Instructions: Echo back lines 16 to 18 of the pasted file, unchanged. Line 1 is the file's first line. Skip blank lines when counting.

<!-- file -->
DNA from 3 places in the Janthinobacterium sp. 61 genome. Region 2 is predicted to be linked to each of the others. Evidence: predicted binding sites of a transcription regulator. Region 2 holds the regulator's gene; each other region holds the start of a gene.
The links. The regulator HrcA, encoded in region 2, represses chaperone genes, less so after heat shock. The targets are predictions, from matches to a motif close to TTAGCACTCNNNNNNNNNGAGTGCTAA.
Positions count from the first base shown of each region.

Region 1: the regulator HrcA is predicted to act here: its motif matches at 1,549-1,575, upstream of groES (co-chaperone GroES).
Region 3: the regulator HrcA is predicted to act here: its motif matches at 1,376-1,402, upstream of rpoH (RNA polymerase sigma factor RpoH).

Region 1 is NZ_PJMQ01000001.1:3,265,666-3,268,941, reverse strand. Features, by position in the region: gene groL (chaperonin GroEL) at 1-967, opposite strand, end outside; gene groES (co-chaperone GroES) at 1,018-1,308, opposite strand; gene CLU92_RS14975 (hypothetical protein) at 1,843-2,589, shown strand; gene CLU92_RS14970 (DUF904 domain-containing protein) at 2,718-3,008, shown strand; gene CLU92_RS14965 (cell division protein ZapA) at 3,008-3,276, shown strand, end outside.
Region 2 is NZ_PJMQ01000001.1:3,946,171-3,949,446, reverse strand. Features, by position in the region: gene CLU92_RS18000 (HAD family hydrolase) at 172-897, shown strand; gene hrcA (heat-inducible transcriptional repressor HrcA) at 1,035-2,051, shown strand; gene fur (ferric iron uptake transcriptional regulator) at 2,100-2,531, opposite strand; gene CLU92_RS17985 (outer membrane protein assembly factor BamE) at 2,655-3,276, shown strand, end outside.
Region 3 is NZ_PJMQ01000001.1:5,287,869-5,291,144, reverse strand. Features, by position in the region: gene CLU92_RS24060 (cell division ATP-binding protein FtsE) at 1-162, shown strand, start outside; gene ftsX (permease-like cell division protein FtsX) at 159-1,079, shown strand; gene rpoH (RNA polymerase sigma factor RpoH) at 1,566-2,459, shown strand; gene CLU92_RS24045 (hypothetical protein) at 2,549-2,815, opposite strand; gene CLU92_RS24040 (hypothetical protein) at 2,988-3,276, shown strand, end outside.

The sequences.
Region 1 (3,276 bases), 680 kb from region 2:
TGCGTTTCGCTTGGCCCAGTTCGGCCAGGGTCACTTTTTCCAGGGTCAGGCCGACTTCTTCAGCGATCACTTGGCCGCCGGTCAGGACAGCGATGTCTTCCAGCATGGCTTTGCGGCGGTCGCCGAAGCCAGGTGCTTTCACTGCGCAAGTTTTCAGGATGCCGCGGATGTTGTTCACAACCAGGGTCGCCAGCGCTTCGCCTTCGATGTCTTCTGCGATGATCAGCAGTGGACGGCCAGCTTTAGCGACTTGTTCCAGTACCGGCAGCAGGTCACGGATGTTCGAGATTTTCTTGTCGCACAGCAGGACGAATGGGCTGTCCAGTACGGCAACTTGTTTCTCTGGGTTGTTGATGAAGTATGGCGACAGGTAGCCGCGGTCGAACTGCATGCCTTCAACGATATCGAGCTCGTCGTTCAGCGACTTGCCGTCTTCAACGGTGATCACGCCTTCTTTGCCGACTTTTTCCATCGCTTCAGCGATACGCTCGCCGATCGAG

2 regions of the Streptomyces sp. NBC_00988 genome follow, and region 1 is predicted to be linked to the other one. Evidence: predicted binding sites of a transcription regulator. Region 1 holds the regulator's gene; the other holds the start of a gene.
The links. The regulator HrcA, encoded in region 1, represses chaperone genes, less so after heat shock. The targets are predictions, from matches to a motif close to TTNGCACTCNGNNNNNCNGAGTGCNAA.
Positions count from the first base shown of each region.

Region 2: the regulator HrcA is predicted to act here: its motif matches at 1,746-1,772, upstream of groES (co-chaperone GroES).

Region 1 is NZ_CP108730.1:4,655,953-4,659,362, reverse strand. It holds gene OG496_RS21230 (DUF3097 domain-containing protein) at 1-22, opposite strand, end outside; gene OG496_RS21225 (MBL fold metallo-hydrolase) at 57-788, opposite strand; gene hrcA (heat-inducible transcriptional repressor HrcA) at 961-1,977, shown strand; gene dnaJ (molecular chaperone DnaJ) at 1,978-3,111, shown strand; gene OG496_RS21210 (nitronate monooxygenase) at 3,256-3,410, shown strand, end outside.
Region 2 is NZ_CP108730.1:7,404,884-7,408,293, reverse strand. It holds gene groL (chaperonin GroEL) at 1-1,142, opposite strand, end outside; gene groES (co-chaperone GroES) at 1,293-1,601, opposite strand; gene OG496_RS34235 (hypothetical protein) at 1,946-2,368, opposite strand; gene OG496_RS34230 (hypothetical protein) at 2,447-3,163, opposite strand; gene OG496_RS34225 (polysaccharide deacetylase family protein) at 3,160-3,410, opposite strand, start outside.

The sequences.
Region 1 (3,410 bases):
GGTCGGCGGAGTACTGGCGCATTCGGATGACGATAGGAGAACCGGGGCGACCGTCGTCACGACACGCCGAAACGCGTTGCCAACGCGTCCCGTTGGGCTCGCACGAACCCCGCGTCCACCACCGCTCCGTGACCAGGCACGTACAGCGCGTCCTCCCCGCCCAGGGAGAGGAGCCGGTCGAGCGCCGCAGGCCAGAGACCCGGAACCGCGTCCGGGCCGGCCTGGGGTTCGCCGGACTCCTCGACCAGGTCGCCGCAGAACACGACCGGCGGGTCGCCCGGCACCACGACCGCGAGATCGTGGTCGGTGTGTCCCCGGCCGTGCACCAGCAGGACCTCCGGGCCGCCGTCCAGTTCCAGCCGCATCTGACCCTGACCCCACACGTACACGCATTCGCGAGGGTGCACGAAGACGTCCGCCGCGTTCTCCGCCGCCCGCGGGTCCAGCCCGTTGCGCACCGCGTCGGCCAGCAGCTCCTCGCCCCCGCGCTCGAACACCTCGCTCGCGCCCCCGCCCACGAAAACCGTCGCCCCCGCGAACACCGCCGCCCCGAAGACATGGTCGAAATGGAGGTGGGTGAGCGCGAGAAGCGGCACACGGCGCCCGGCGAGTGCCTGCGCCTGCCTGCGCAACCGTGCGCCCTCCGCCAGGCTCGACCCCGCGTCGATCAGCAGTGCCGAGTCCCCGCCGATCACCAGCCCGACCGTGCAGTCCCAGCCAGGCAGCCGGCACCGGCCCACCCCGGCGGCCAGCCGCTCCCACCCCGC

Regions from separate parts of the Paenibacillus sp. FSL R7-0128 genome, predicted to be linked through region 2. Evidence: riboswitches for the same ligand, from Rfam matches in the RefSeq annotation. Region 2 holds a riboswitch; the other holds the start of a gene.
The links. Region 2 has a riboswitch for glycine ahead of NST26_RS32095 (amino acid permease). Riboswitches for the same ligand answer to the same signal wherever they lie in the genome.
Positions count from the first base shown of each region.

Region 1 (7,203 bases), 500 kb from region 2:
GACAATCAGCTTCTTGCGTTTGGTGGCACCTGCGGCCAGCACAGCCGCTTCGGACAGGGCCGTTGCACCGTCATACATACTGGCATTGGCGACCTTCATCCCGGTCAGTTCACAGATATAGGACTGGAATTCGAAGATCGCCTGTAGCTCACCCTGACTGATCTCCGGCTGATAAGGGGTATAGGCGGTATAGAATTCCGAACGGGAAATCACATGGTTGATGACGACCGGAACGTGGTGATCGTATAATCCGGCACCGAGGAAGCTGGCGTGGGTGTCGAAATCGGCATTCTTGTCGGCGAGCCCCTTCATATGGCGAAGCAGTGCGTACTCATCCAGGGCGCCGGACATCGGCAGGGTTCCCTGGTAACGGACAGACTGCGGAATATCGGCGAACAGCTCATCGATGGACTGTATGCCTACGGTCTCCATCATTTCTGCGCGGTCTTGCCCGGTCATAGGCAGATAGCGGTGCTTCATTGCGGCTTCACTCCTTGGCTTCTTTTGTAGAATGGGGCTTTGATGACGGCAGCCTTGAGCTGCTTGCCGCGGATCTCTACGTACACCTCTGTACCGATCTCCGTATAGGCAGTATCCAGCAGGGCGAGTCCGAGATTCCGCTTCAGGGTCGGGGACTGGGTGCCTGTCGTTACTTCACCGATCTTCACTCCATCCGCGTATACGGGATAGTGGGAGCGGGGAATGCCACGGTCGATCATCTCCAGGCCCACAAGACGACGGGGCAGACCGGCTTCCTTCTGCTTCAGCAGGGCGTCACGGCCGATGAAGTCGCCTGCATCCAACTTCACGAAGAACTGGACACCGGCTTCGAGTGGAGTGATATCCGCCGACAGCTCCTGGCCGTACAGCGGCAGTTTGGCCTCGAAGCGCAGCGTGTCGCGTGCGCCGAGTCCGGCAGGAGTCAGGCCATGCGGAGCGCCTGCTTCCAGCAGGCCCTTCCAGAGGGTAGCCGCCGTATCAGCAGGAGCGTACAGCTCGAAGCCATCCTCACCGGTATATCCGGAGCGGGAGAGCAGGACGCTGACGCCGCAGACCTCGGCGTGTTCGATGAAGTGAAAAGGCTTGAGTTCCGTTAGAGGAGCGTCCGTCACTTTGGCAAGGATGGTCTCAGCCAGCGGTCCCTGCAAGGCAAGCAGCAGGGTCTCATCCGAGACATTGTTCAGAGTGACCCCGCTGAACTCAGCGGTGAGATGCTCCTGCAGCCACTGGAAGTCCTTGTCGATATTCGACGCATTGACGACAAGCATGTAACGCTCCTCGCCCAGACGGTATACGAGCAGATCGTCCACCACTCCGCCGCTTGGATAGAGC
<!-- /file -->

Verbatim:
Region 1 is NZ_CP108730.1:4,655,953-4,659,362, reverse strand. It holds gene OG496_RS21230 (DUF3097 domain-containing protein) at 1-22, opposite strand, end outside; gene OG496_RS21225 (MBL fold metallo-hydrolase) at 57-788, opposite strand; gene hrcA (heat-inducible transcriptional repressor HrcA) at 961-1,977, shown strand; gene dnaJ (molecular chaperone DnaJ) at 1,978-3,111, shown strand; gene OG496_RS21210 (nitronate monooxygenase) at 3,256-3,410, shown strand, end outside.
Region 2 is NZ_CP108730.1:7,404,884-7,408,293, reverse strand. It holds gene groL (chaperonin GroEL) at 1-1,142, opposite strand, end outside; gene groES (co-chaperone GroES) at 1,293-1,601, opposite strand; gene OG496_RS34235 (hypothetical protein) at 1,946-2,368, opposite strand; gene OG496_RS34230 (hypothetical protein) at 2,447-3,163, opposite strand; gene OG496_RS34225 (polysaccharide deacetylase family protein) at 3,160-3,410, opposite strand, start outside.

The sequences.